Updates

Engineering

System 001 Assembly Completed

After six months of assembly, we can now announce that System 001 is officially complete. It is currently positioned entirely in the Seaplane Lagoon – the sheltered body of water adjacent our assembly yard in Alameda. The cleanup system will make tow with the Maersk Launcher at Anchorage 9 on September 7th, the morning before the...

Read more
General, Engineering

The Final Design of the World's First Cleanup System

On May 11th, 2017 we unveiled our new method to clean up the world's ocean garbage patches. Instead of having one massive cleanup system fixed to the seabed, we unveiled a plan where we would instead deploy a fleet of many smaller, free-floating systems. To be able to passively collect the plastic, we came up with the idea to suspend a...

Read more
Engineering, Testing

Successful Tow Test Validates System 001 Seaworthiness

On May 19th, from our assembly yard in Alameda, a 120-meter section of our cleanup system was towed out of San Francisco Bay and into the Pacific to conduct a tow test. We are happy to report that the entire section performed satisfactorily. Of the minor issues that the screen did endure, most were identified during earlier...

Read more
General, Engineering

System 001 Assembly: 120-meter Tow Test Unit Completed

To meet our ambitious goals of deploying the first ocean cleanup system this summer, we are reminded of one of our basic design principles here at The Ocean Cleanup: doing is the fastest way of learning. In less than five weeks, we progressed from signing the lease for an empty assembly yard in Alameda, California to a fully active...

Read more
Testing, Engineering

Looking Back on our Most Advanced Scale Model Test to Date

Before we share some great news on the System 001 assembly front, we wanted to provide you with an update on our recent scale model tests, the most advanced we have conducted so far. Why test You might be wondering why we are still testing and simultaneously building our system. This comes down to our iterative design process....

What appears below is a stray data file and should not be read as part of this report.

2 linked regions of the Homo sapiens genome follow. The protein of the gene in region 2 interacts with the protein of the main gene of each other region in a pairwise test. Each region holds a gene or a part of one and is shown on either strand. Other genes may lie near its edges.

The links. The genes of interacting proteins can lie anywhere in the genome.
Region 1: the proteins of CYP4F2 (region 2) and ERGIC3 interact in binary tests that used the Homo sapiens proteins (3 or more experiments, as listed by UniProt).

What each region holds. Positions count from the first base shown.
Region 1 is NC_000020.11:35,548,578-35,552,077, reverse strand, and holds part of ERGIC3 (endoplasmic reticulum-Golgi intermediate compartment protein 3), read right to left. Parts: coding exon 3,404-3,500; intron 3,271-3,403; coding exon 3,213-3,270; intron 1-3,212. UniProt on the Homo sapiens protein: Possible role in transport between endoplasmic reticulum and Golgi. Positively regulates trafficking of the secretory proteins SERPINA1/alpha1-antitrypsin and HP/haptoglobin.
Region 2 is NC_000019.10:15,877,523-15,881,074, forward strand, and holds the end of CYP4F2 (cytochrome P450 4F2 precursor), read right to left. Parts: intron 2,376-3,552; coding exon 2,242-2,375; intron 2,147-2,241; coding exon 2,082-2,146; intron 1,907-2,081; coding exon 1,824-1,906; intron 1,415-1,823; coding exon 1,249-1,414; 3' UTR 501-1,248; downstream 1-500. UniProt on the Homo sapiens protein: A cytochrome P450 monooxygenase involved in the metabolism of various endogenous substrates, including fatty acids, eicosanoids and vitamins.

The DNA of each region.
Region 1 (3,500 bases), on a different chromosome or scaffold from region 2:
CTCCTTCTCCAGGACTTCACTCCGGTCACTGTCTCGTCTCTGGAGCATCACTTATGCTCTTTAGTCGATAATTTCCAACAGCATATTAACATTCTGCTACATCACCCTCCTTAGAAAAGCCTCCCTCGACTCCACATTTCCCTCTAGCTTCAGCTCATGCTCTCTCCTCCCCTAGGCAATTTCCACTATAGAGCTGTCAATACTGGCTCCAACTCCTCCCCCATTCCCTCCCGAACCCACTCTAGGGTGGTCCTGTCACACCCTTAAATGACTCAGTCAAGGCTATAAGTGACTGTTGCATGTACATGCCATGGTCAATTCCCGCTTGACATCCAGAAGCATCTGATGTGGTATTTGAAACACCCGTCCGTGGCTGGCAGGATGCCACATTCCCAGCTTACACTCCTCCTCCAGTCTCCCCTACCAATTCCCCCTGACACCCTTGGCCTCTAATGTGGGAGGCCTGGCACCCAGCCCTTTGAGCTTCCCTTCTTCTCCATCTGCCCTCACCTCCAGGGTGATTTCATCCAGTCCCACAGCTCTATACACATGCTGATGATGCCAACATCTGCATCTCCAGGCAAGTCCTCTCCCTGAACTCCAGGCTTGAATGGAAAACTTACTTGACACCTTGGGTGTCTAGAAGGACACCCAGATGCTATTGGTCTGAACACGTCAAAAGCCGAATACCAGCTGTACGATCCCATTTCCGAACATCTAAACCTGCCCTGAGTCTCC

Read more
General, Engineering, Testing

Unscheduled Learning Opportunities on the North Sea

A new ocean cleanup prototype is being deployed on the North Sea today. It is one of the last steps as we prepare to launch the first cleanup system in the Great Pacific Garbage Patch this summer. To understand how we arrived at this point, here is a brief history of the North Sea prototypes, and the reasons why we're deploying another...

Read more
Testing, Engineering

New North Sea prototype successfully deployed

Moving towards the deployment of our first cleanup system in mid-2018, The Ocean Cleanup continues to test and verify system components. On August 29 we deployed the first part our new North Sea prototype. The new North Sea tests are aimed at assessing two variations of floater-screen connections as well as the application of antifouling...

Read more
Testing, Engineering

Second North Sea Prototype to be tested in August

Our first cleanup system is scheduled to be deployed by mid-2018; less than 10 months from now. The Ocean Cleanup team is now moving full speed ahead towards execution, but in parallel continues to test parts of the system to maximize the chances of success. While production of the full-length floater is underway in California, the...

Read more
Testing, Engineering

The Testing Continues

Sticking to its planning, The Ocean Cleanup team is working hard on its long-term goal to initiate the full-scale cleanup of the Great Pacific Garbage Patch by 2020. To ensure optimization of our technology, we test and evaluate the barriers’ capability and survivability in multiple ways. Among others, we investigate how the...

Read more
Testing, Engineering

An update from the North Sea

During a recent inspection of the North Sea prototype we noticed something unusual: the two outermost air chambers seemed to be bent out of shape - they did not follow the gentle U-shape of the boom. Thanks to underwater footage we were quickly able to diagnose the problem. It turns out the problem was caused by failing shackles –...

Read more